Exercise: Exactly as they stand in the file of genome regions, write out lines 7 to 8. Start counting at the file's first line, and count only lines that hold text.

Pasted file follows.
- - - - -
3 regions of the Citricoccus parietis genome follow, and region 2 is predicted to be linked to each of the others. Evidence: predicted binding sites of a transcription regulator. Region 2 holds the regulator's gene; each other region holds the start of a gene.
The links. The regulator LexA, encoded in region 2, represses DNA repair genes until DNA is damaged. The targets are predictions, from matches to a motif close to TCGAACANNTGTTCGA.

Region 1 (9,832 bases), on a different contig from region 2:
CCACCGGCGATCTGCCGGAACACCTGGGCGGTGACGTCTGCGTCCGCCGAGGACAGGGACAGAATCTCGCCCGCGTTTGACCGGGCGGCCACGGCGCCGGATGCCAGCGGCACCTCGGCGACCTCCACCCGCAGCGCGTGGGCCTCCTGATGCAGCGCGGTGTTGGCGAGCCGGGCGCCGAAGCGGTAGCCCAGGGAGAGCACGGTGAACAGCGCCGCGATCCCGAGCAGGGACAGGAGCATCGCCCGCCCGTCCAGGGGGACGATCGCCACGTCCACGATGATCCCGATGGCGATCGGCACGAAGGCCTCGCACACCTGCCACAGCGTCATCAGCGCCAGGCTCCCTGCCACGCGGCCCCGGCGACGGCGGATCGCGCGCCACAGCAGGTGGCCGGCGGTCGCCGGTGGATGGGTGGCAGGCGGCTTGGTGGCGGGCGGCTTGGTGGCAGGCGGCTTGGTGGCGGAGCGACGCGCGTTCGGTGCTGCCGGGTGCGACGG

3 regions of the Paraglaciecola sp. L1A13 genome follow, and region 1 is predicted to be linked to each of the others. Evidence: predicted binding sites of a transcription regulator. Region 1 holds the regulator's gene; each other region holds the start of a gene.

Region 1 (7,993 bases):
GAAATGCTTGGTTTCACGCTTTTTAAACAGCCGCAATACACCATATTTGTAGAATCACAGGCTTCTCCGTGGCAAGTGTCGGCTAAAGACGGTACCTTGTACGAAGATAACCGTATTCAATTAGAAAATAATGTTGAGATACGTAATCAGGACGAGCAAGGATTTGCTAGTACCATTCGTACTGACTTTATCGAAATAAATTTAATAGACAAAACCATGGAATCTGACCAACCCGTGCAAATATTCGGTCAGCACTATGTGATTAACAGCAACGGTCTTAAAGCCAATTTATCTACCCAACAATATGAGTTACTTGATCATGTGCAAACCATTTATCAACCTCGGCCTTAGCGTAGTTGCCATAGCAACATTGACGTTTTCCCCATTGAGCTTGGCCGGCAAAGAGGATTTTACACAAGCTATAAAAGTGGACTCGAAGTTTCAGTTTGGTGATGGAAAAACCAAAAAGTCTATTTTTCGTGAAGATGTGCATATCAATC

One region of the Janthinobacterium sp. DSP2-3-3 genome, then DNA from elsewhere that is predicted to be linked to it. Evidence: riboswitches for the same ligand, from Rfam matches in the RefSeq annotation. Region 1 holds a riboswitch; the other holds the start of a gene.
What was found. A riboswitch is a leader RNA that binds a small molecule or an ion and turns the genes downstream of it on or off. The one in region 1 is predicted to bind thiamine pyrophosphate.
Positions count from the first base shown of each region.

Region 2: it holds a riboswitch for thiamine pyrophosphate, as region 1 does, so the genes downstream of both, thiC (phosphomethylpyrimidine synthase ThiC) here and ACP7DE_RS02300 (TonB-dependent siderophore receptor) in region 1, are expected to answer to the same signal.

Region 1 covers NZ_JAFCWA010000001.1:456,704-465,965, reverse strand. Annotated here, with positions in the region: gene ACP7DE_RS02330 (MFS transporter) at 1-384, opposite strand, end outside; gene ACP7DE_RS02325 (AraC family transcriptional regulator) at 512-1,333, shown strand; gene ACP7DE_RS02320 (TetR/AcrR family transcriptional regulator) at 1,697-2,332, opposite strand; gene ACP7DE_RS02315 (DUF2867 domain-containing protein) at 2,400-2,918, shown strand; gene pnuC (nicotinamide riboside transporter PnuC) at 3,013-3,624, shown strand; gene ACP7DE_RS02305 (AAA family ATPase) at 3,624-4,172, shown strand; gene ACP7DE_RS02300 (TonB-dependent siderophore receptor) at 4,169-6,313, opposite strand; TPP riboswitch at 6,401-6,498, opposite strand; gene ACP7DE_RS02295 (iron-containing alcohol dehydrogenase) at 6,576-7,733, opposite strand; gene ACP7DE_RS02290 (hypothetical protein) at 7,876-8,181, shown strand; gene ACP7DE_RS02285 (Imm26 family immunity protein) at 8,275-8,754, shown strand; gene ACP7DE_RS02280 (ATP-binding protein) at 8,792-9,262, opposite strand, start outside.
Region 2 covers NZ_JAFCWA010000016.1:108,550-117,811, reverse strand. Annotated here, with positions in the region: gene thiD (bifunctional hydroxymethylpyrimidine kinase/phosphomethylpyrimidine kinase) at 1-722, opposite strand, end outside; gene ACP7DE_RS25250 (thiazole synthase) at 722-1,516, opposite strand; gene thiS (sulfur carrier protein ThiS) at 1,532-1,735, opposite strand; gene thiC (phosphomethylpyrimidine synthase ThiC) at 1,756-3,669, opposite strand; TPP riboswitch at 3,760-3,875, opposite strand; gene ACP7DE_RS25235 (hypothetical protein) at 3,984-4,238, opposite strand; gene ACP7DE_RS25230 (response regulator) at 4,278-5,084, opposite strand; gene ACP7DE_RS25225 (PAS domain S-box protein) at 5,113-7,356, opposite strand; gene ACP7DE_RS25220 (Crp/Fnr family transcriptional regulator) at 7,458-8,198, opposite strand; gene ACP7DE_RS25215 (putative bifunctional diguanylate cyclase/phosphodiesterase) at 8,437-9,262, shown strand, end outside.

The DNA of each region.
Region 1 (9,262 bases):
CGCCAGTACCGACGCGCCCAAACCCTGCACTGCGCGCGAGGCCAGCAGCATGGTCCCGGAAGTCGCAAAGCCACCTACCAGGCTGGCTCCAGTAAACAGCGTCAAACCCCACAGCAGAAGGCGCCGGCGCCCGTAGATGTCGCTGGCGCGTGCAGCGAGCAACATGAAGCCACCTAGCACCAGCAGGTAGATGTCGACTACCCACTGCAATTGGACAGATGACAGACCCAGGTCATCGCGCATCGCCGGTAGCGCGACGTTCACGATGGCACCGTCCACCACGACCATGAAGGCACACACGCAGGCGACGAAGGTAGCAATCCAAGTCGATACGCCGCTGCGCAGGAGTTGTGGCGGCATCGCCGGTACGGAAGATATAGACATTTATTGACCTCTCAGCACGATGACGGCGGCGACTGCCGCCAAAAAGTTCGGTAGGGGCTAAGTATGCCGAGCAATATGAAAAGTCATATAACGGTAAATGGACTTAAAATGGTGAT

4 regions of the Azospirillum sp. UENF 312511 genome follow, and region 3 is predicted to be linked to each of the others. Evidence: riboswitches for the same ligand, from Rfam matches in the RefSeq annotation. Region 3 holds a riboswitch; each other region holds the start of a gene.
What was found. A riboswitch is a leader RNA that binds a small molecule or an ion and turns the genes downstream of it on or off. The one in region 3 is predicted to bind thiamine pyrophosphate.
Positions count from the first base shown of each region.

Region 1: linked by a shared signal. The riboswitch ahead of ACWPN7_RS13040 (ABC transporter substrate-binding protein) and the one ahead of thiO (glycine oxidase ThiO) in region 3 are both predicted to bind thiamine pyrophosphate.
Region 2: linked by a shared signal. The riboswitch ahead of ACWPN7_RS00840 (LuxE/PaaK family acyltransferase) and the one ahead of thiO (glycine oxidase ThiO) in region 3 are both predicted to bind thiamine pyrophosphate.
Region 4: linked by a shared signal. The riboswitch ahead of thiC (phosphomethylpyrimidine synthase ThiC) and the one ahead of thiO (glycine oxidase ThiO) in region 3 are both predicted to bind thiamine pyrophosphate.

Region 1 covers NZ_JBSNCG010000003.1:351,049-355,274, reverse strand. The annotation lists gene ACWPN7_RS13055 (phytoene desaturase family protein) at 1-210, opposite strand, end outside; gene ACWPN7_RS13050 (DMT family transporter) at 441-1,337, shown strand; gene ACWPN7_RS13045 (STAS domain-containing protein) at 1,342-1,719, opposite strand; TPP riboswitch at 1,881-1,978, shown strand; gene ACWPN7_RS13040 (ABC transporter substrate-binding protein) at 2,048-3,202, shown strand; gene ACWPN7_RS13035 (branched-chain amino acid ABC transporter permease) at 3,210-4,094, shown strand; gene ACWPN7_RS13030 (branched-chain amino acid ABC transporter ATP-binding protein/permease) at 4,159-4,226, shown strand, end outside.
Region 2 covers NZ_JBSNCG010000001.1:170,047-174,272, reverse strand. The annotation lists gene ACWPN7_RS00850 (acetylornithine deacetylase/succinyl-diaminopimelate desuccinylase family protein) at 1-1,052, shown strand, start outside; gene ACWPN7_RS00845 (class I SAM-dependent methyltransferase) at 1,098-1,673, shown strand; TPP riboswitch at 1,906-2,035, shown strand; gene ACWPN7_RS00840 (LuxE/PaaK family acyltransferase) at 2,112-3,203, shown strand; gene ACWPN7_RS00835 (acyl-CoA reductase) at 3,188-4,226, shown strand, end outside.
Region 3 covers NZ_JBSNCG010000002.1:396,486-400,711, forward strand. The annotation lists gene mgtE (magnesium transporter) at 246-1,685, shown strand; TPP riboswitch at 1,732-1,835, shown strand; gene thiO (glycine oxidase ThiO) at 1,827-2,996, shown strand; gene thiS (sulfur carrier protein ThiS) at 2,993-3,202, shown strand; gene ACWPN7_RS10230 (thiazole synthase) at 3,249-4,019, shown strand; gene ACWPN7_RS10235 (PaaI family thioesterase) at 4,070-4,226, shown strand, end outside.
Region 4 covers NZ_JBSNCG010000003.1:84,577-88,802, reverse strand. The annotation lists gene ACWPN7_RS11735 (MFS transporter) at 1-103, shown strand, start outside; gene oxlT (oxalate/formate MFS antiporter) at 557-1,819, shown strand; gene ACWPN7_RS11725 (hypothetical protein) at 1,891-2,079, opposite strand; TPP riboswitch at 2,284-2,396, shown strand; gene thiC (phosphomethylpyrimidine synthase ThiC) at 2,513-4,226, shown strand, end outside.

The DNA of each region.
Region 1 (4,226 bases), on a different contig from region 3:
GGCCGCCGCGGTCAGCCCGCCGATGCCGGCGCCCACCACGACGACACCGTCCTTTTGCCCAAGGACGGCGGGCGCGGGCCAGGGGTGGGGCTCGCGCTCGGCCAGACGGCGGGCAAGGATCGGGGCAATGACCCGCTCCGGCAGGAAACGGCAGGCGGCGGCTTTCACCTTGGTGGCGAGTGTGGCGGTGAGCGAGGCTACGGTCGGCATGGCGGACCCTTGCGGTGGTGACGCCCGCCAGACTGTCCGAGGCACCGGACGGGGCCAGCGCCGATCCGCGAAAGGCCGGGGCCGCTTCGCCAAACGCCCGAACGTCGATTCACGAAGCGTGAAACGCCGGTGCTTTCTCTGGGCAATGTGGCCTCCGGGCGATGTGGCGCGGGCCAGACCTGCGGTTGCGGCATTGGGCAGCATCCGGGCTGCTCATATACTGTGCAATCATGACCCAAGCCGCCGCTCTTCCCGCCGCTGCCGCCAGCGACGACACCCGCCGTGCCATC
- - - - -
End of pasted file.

GAAATGCTTGGTTTCACGCTTTTTAAACAGCCGCAATACACCATATTTGTAGAATCACAGGCTTCTCCGTGGCAAGTGTCGGCTAAAGACGGTACCTTGTACGAAGATAACCGTATTCAATTAGAAAATAATGTTGAGATACGTAATCAGGACGAGCAAGGATTTGCTAGTACCATTCGTACTGACTTTATCGAAATAAATTTAATAGACAAAACCATGGAATCTGACCAACCCGTGCAAATATTCGGTCAGCACTATGTGATTAACAGCAACGGTCTTAAAGCCAATTTATCTACCCAACAATATGAGTTACTTGATCATGTGCAAACCATTTATCAACCTCGGCCTTAGCGTAGTTGCCATAGCAACATTGACGTTTTCCCCATTGAGCTTGGCCGGCAAAGAGGATTTTACACAAGCTATAAAAGTGGACTCGAAGTTTCAGTTTGGTGATGGAAAAACCAAAAAGTCTATTTTTCGTGAAGATGTGCATATCAATC

One region of the Janthinobacterium sp. DSP2-3-3 genome, then DNA from elsewhere that is predicted to be linked to it. Evidence: riboswitches for the same ligand, from Rfam matches in the RefSeq annotation. Region 1 holds a riboswitch; the other holds the start of a gene.